Now, when the sunlight of another morning flooded the room to bake our bodies that were blown, expired and intertwined on the sheets, I thought to leave her to sleep so that I could begin again my work, which I had put off since she and I reunited.  Ah, happy I was to be at my desk this day!, for beautiful writing comes easily following a love-night with one’s Muse; and writing is the only way I have found to joyfully come down from sexual euphoria.

I kissed her earlobe and tasted the salt left over from our passion; and enjoying the taste infinitely, I kissed it once again, and then one time again; but this renewed affection of mine stirred the tired girl who began to purr with enjoyment, but she needed her sleep.  And so, I dragged myself from this most perfect of beings on this holiest of mornings and went to my desk at the windows overlooking the smoky souks and bazaars of Marrakech and set ink to paper.

What to write?  Our sensual battle had been so intense—so musical—that this morning commanded poetry instead of prose: verses to honor the divine female sleeping near me.  Thus, I drafted out the following lines…


The Wine of a Woman

Ô, the wine of a woman

from heaven is sent,

more perfect than all

that a man can invent.

Well, she came to my bed

and she begged me with sighs

not to tempt her towards passion

nor actions unwise.

I told her I’d spare her

and kissed her closed eyes,

then unbraided her body

of its clothing disguise

While our bodies were nude

bathed in candlelight fine

I devoured her mouth,

tender lips divine;

and I drank through her thighs

her feminine wine.


Ô, the wine of a woman

from heaven is sent,

more perfect than all

that a man can invent.


…And being very satisfied with what I had written, I decided I was ready now to move on to “heroic prose,” which is what I give you now in the following novel.  I hesitate on the title.  For now, I will call it The Love of Europa: The Story of a Wanderer and Wanderess.

Rough Draft of My New Novel: THE SAHARAN SOLILOQUY (or) THE ARABESQUE OF MOROCCO (by Roman Payne)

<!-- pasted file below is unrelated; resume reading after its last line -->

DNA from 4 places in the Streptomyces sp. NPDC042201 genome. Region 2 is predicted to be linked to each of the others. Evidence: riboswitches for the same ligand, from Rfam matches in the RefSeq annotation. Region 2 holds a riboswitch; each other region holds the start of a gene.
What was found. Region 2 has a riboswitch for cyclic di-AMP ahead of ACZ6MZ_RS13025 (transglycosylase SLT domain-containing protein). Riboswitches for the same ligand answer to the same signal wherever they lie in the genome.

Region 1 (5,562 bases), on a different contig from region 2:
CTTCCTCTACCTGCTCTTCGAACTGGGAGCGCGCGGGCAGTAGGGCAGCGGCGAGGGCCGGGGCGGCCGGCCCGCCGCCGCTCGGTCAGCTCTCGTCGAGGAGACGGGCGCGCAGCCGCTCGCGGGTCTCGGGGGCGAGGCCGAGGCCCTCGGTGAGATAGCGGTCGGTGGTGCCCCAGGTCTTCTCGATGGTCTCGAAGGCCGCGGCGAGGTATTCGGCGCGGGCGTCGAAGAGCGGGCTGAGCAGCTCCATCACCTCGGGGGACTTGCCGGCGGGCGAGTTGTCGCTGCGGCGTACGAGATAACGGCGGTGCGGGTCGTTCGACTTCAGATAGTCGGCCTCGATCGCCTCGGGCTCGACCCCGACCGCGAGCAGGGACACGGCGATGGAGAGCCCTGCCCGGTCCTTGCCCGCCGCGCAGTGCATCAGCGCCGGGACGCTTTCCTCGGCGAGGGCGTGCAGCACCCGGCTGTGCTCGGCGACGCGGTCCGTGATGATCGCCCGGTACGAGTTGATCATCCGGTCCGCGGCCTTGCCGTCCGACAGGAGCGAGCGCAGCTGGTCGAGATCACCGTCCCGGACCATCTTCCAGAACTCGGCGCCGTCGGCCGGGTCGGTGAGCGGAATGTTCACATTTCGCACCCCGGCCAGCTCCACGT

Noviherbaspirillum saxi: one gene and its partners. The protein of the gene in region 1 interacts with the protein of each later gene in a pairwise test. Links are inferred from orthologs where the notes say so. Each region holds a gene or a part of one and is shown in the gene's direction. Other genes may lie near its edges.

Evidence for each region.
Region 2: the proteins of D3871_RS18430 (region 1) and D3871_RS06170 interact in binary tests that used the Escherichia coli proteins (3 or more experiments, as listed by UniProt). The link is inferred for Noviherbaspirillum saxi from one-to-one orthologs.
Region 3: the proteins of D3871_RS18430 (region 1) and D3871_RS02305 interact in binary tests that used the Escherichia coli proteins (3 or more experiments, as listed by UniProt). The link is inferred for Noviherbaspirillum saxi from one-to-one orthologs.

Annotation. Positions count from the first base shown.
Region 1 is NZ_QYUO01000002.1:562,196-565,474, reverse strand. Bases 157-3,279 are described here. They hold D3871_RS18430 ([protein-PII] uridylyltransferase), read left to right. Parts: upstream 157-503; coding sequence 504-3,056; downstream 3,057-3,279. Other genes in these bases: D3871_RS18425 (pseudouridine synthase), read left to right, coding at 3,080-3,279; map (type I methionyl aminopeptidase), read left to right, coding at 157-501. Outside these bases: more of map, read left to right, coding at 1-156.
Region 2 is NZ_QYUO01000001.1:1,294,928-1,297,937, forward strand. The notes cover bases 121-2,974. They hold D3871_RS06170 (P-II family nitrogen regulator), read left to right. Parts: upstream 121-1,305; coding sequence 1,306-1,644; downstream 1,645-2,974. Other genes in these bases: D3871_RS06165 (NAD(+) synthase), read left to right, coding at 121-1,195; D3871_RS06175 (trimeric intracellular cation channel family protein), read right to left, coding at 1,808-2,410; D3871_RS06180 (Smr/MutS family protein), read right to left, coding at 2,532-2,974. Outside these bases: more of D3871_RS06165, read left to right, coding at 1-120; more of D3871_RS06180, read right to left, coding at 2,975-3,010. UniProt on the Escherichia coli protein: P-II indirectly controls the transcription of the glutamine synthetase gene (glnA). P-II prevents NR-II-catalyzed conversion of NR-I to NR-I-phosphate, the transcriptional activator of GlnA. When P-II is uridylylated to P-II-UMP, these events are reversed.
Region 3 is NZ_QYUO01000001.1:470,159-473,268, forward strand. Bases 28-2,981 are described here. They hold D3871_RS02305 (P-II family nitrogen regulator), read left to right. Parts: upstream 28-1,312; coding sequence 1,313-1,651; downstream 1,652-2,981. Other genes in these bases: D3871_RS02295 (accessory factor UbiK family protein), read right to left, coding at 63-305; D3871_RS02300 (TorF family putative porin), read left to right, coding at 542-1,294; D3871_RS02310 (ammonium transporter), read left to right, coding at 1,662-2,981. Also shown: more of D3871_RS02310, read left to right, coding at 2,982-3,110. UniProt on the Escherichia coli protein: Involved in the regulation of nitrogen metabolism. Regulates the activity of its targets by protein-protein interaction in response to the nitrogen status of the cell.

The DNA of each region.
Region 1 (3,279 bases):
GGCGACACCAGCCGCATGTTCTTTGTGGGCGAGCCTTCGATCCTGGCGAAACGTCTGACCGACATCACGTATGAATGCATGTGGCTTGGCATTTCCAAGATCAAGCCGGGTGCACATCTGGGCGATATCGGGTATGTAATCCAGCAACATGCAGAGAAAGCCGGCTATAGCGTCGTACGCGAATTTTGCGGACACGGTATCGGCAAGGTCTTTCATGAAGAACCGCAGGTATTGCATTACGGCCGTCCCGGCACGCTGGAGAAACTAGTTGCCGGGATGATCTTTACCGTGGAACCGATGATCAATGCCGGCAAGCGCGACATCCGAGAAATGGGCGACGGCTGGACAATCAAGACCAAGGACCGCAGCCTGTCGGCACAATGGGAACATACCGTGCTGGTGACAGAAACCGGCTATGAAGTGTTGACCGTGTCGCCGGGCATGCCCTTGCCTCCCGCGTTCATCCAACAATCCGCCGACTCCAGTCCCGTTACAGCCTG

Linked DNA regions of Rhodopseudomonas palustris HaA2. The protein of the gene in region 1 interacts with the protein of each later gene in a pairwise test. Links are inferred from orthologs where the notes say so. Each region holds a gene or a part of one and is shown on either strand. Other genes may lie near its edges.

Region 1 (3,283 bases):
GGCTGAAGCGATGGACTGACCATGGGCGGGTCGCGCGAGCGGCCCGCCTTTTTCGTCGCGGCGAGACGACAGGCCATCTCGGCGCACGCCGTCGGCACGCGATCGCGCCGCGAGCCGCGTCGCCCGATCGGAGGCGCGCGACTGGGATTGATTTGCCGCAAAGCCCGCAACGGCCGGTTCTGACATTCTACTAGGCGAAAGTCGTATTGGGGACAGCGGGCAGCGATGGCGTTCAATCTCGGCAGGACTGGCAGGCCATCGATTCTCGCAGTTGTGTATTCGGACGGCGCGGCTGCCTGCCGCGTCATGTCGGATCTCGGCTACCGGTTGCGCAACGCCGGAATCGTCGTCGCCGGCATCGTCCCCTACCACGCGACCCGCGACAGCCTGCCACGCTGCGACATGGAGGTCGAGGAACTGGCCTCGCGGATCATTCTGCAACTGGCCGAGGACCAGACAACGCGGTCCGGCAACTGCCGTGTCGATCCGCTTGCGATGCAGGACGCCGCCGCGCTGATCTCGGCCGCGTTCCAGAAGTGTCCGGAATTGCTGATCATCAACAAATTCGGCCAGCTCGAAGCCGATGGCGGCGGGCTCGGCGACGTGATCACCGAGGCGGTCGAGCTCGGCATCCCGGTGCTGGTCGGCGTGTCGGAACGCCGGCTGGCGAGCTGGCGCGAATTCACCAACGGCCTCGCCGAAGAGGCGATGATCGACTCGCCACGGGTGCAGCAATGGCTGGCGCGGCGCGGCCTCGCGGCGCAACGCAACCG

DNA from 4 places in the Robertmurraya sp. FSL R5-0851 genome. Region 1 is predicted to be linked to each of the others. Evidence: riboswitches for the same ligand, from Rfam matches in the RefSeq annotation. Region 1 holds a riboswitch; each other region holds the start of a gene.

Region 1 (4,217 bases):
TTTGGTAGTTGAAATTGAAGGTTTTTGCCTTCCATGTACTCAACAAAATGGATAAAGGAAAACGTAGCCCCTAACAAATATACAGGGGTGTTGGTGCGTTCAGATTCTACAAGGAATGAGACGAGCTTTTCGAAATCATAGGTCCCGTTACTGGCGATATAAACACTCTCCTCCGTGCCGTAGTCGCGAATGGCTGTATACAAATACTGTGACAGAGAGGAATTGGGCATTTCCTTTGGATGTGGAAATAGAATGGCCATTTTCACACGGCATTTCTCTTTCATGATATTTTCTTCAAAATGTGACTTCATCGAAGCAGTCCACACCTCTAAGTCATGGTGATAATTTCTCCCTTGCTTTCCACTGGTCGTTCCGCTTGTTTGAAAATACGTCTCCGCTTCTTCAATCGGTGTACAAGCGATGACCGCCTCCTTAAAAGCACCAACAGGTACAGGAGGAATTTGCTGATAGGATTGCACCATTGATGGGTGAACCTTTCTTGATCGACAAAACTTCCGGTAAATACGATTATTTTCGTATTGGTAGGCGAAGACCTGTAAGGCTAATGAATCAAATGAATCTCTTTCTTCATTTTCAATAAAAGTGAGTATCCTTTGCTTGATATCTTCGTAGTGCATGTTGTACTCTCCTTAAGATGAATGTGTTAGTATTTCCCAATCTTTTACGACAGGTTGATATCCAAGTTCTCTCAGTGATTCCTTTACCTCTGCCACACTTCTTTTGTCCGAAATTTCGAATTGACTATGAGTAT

“You must give everything to make your life as beautiful as the dreams that dance in your imagination.”

— Roman Payne




 Ô, Muse of Morocco, sing me my soliloquy so that I may tell my tale of your land.  For never did I experience a story so hallucinatory as when I embarked upon your sand.

Morocco is a “polytropolous” land, (completely topsy-turvy); it is a land where Reality is flipped upside down and painted multi-colored—living here is like being constantly high on a wonderfully happy hallucinogenic drug.  Due to the fact that I have been a wanderer—a stranger tossed among the continents—for the last twenty years, (I first began traveling at the age of nineteen and I expatriated to France when I was just a lad of twenty-one—now I am thirty-nine—from this, I have learned an important skill: how to maintain incredible strength and feed and grow the power to overcome all of life’s obstacles—no matter how drastic they are.  Twenty years of traveling has taught me to survive all culture shock, fits of panic, agoraphobia, and other disorders that originate from fear.  Yet this only applied to the most sophisticated cities in the world.  Coming from Paris—arguably the most elegant and polite metropolis on our planet—to a bustling city in Africa where the main square near my riad





Excerpt from Europa (A Woman Sleeping)


The way the novelist watched a woman as she lay in his bed in the morning light, her naked legs covered only by a thin sheet, the way her legs would tremble… softly shaking, softly quivering… The novelist would observe her legs half-naked, half-covered by a cotton sheet; and as they quivered he would liken them to the strings of a well-strung classical guitar played by a master musician. Each shudder of her legs beneath the sheet was the vibration of the string of the plucked guitar uttering a gentle and romantic ode that went to fill the citrus-scented air with a sweet serenade that filled the novelist’s heart with perfection, inspiring him to write and create… to write and write until his fingers exploded in a passion that can only be felt when one reads the lines of a perfect poem or hears a song gloriously played, or listens enraptured to the breath of a woman as breathes her sweet breath after she’s come to the most sensual of all climaxes a body can experience.

(excerpt from Payne’s new novel, coming in 2015)

Quote for Young Women, from “The Serenade” by Roman Payne

Quote for Young Women, by Roman Payne

“As for you girls, you must risk everything for Freedom, and give everything for Passion, loving everything that your hearts and your bodies love. The only thing higher for a girl and more sacred for a young woman than her freedom and her passion should be her desire to make her life into poetry, surrendering everything she has to create a life as beautiful as the dreams that dance in her imagination.”

– Roman Payne

Audio Reading: “Coming of Spring” – excerpt from “Rooftop Soliloquy,” read by the author


Back in 2009 I recorded this excerpt from my novel, new at the time, Rooftop Soliliquy…   On “The Coming of Spring”…

“ODE TO SPRING” (from “Rooftop Soliloquy”)

Roman Payne Quote Image Ode to Spring

“Did I live the spring I’d sought?

It’s true in joy, I walked along,

took part in dance,

and sang the song.

and never tried to bind an hour

to my borrowed garden bower;